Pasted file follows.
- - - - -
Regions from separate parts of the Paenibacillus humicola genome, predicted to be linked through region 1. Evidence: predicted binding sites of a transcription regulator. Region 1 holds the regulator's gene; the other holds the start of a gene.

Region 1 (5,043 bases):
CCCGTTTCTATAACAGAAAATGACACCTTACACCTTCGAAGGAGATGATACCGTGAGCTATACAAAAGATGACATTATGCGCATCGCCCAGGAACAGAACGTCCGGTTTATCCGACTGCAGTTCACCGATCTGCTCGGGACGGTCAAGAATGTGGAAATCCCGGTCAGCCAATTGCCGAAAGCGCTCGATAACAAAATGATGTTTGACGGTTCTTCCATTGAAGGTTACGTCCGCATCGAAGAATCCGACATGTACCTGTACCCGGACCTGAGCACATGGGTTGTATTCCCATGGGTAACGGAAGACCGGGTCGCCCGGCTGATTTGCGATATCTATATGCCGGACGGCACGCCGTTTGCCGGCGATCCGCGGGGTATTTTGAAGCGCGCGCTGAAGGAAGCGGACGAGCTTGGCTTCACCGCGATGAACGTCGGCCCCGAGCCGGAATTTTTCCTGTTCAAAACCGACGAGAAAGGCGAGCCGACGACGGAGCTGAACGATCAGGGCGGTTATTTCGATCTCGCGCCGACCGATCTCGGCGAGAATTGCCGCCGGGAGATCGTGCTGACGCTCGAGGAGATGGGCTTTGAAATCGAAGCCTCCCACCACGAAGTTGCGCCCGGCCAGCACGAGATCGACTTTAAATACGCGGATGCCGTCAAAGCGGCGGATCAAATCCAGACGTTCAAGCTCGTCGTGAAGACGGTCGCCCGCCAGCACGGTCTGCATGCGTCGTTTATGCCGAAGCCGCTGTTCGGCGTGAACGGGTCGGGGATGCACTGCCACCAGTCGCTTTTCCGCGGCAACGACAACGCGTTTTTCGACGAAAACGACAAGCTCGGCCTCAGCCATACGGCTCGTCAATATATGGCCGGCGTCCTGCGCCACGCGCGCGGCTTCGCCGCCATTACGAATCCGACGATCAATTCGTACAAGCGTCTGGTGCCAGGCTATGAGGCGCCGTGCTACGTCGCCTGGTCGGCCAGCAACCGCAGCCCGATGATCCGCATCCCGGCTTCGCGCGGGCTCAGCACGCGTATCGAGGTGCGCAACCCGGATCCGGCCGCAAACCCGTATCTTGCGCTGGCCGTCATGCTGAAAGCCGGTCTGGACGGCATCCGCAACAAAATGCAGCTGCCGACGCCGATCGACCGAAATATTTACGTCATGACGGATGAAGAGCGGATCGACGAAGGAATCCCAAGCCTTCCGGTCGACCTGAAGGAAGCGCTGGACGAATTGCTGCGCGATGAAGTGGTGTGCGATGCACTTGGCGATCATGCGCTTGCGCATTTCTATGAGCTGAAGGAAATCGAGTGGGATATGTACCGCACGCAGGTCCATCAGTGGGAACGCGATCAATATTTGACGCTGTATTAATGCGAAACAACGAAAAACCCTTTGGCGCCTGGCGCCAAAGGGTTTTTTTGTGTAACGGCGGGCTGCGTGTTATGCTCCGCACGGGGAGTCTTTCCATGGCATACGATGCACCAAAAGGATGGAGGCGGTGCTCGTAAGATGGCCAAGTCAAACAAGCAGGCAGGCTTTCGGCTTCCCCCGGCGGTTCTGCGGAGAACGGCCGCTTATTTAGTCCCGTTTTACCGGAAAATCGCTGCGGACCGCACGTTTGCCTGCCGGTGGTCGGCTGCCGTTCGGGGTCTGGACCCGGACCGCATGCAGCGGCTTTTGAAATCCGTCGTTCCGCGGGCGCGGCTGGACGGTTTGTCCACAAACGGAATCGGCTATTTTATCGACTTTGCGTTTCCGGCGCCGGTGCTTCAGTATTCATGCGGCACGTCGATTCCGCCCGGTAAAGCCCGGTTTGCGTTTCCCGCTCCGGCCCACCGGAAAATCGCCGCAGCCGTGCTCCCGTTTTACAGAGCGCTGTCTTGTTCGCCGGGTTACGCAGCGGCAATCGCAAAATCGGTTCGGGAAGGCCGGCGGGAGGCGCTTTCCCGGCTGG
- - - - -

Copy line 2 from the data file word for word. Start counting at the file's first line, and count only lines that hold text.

Region 1 (5,043 bases):